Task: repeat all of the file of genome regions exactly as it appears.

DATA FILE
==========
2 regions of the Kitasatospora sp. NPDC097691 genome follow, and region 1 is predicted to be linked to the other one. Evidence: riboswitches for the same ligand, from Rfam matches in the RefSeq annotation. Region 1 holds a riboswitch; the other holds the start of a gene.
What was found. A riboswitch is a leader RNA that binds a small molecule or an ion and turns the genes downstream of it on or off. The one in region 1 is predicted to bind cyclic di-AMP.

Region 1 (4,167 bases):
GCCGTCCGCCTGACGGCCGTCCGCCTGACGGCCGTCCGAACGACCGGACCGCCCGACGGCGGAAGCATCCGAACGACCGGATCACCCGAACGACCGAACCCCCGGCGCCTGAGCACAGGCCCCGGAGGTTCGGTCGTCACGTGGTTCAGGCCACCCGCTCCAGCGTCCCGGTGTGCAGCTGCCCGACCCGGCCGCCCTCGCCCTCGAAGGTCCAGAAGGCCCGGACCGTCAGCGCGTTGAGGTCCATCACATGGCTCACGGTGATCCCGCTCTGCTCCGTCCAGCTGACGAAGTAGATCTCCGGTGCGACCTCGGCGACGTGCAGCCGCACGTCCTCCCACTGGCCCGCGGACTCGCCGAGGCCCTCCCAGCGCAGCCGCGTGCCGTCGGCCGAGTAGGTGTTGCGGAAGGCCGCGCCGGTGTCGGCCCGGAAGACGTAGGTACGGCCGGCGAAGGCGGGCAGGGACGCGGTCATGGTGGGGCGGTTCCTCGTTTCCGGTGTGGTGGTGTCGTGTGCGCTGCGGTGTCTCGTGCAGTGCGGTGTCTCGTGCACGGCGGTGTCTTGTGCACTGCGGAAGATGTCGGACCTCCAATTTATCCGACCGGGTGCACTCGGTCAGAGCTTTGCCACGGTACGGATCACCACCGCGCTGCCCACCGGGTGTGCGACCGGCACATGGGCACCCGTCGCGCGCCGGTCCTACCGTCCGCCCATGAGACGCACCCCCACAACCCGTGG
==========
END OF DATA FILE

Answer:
2 regions of the Kitasatospora sp. NPDC097691 genome follow, and region 1 is predicted to be linked to the other one. Evidence: riboswitches for the same ligand, from Rfam matches in the RefSeq annotation. Region 1 holds a riboswitch; the other holds the start of a gene.
What was found. A riboswitch is a leader RNA that binds a small molecule or an ion and turns the genes downstream of it on or off. The one in region 1 is predicted to bind cyclic di-AMP.

Region 1 (4,167 bases):
GCCGTCCGCCTGACGGCCGTCCGCCTGACGGCCGTCCGAACGACCGGACCGCCCGACGGCGGAAGCATCCGAACGACCGGATCACCCGAACGACCGAACCCCCGGCGCCTGAGCACAGGCCCCGGAGGTTCGGTCGTCACGTGGTTCAGGCCACCCGCTCCAGCGTCCCGGTGTGCAGCTGCCCGACCCGGCCGCCCTCGCCCTCGAAGGTCCAGAAGGCCCGGACCGTCAGCGCGTTGAGGTCCATCACATGGCTCACGGTGATCCCGCTCTGCTCCGTCCAGCTGACGAAGTAGATCTCCGGTGCGACCTCGGCGACGTGCAGCCGCACGTCCTCCCACTGGCCCGCGGACTCGCCGAGGCCCTCCCAGCGCAGCCGCGTGCCGTCGGCCGAGTAGGTGTTGCGGAAGGCCGCGCCGGTGTCGGCCCGGAAGACGTAGGTACGGCCGGCGAAGGCGGGCAGGGACGCGGTCATGGTGGGGCGGTTCCTCGTTTCCGGTGTGGTGGTGTCGTGTGCGCTGCGGTGTCTCGTGCAGTGCGGTGTCTCGTGCACGGCGGTGTCTTGTGCACTGCGGAAGATGTCGGACCTCCAATTTATCCGACCGGGTGCACTCGGTCAGAGCTTTGCCACGGTACGGATCACCACCGCGCTGCCCACCGGGTGTGCGACCGGCACATGGGCACCCGTCGCGCGCCGGTCCTACCGTCCGCCCATGAGACGCACCCCCACAACCCGTGG